Exodus: Gods and Kings has already incited controversy for its perceived treatment of its Biblical source material - the film looks a whole lot like Cecil B. DeMille's The Ten Commandments remade as a Ridley Scott historical epic (Gladiator, Kingdom of Heaven, etc.) - and its casting of actors, such as the decision to have white Australian Joel Egerton play Rhamses; Ridley Scott's recent comment on the latter issue hasn't exactly helped the matter, either.
Regardless, Scott's movie will open in theaters soon, at which point the conversation about Exodus will change; whether for better or worse, remains to be seen. One last TV trailer for the feature has dropped (watch it above) and it continues the established marketing trend - highlighting the story's brother vs. brother conflict - this time, with attention on the climactic battle (along with an impressive shot of the parted Red Sea from the action-packed third act).
Scott's Exodus retelling doesn't just have Moses (Christian Bale) leading the Israelites to freedom from being enslaved by the rulers of Egypt - no, in this version, he literally goes to war with his adopted brother, the Pharaoh Rhamses, after God unleashes the Ten Plagues and wreaks almighty havoc. Credit where credit's due, Scott looks to make good on his claim that Exodus is his biggest epic yet, in terms of the scale of spectacle and "the metaphorical aspects" alike.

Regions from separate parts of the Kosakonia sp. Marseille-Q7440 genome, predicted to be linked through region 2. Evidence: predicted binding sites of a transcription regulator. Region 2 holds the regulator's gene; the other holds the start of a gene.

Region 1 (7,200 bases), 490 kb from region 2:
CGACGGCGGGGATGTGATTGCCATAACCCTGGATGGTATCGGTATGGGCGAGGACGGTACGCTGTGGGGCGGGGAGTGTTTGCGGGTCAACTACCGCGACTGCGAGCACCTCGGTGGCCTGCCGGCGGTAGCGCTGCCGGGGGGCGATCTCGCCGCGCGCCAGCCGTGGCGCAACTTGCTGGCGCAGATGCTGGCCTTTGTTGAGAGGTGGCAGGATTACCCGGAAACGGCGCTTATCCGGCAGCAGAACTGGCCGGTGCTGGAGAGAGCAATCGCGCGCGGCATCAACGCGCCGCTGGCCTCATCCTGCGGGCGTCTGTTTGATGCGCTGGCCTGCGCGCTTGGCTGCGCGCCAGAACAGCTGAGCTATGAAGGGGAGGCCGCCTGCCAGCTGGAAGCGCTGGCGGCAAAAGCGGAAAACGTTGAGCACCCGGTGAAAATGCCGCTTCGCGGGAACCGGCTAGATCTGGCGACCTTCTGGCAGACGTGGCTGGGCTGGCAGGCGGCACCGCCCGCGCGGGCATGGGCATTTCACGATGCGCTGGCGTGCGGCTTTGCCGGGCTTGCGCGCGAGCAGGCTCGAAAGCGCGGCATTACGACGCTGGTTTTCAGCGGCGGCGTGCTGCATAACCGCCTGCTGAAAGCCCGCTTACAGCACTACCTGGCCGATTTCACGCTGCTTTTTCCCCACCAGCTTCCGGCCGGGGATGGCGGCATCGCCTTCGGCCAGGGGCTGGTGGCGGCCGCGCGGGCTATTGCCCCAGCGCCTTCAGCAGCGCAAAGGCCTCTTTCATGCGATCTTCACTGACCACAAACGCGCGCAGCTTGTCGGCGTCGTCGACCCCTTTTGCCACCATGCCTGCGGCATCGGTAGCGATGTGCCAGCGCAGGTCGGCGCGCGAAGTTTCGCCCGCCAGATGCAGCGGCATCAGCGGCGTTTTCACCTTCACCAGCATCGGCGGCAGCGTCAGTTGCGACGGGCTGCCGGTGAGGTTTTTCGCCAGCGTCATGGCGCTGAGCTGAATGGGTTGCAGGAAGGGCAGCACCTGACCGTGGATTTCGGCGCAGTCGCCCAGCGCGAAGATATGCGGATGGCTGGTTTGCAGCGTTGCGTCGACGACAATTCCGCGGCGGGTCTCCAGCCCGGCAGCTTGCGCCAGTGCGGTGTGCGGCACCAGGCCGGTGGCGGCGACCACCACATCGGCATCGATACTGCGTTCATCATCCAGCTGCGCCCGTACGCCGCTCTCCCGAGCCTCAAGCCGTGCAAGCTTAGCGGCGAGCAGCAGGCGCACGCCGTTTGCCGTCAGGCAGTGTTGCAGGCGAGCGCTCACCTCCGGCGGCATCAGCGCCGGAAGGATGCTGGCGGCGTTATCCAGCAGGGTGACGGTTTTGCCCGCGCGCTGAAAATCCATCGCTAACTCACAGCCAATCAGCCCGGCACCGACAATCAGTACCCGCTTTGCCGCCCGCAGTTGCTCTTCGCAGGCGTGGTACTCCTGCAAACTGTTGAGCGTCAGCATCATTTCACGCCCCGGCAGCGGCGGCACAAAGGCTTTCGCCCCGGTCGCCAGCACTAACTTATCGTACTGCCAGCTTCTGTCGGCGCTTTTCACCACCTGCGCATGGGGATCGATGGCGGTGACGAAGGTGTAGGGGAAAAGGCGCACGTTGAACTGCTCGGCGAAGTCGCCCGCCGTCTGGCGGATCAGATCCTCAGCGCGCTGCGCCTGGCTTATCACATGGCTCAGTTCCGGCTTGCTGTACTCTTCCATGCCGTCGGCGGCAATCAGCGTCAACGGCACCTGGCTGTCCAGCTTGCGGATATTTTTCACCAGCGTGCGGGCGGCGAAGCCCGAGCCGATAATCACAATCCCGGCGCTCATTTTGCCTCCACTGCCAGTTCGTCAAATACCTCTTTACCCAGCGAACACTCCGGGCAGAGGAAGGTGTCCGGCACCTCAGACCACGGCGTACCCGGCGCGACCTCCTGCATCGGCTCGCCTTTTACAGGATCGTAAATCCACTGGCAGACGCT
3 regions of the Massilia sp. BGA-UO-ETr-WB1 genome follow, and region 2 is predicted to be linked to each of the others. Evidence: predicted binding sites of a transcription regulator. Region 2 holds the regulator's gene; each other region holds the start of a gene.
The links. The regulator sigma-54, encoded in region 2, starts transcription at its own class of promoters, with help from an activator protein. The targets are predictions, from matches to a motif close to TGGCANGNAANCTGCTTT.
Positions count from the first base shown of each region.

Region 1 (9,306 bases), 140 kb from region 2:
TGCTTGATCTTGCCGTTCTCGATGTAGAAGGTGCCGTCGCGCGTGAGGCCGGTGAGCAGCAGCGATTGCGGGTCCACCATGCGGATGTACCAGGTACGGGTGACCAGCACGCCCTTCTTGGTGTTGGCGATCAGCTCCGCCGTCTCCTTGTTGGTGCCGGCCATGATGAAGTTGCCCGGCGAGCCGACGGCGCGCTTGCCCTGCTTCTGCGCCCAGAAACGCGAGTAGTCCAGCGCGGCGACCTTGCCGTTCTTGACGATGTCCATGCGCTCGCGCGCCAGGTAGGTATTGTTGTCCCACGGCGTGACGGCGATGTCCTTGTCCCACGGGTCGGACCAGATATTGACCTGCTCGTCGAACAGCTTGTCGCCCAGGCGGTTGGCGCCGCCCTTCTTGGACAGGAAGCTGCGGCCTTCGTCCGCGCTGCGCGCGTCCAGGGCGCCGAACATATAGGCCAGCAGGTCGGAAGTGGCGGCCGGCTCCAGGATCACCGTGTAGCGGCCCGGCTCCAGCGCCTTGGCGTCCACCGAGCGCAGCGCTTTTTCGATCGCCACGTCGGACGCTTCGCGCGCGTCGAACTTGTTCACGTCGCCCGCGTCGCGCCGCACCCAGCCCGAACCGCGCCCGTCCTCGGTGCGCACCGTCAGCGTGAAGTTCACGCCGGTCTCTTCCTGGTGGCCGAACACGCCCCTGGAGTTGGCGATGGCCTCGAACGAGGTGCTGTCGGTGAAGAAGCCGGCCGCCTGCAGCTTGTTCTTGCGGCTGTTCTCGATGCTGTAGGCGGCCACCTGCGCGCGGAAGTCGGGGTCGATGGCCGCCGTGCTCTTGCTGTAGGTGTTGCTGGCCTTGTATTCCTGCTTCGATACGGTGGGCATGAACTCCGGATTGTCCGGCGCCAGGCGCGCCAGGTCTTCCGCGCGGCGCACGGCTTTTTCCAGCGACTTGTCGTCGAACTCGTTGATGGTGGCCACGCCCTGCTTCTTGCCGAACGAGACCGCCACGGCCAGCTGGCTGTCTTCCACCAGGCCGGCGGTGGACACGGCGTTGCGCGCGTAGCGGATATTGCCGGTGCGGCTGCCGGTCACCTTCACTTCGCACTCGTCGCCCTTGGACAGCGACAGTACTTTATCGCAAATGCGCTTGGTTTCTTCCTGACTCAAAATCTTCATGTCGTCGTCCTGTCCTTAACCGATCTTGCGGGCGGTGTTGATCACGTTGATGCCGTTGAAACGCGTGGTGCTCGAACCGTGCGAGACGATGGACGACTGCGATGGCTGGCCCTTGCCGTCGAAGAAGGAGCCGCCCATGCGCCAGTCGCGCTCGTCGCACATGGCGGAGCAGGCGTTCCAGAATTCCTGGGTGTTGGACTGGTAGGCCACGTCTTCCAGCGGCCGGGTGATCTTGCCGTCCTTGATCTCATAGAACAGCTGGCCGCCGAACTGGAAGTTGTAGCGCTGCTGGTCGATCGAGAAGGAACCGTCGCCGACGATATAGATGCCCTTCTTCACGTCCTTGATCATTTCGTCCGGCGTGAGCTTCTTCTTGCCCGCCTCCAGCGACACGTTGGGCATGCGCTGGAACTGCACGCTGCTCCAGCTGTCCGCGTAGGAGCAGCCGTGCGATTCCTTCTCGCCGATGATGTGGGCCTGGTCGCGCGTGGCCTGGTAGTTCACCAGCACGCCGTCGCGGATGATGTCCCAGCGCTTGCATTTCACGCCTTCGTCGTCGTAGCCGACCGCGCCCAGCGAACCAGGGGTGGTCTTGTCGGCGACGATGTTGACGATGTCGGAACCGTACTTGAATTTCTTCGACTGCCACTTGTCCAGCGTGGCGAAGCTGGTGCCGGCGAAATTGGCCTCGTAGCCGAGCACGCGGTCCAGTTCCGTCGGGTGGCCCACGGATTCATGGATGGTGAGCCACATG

... However, as we've seen with Scott's films released over the past few years (Robin Hood, Prometheus, The Counselor), when it has come to his recent work, it's not been a question of sophisticated visuals or ambitious subject matter; nor, for that matter, do most people worry about the performances measuring up. No, the filmmaker works so quickly and so efficiently that the scripts he draws from tend to be the element that winds up feeling under-cooked - resulting in films that, on the whole, tend to feel like only three-quarters of a great movie, at the most (as has been discussed on the Screen Rant Underground Podcast).
The initial Exodus screenplay was penned by Bill Collage and Adam Cooper (Tower Heist), before it was revised by Oscar-nominee Jeffrey Caine (The Constant Gardener) and then Oscar-winner Steve Zaillian (The Girl with the Dragon Tattoo). There are some impressive credentials shared among the screenwriting team's members but, on the other hand, you worry about a Prometheus situation where the final result is a bit of a hodgepodge of ideas and concepts (due to the number of writers involved).
In short: we won't have to wait too much longer, before finding out if the reception for Exodus is anywhere near as passionate (be it good, bad, or divisive) as the discussion was during the build-up to the film's release...
Exodus: Gods and Kings opens in U.S. theaters on December 12th, 2014.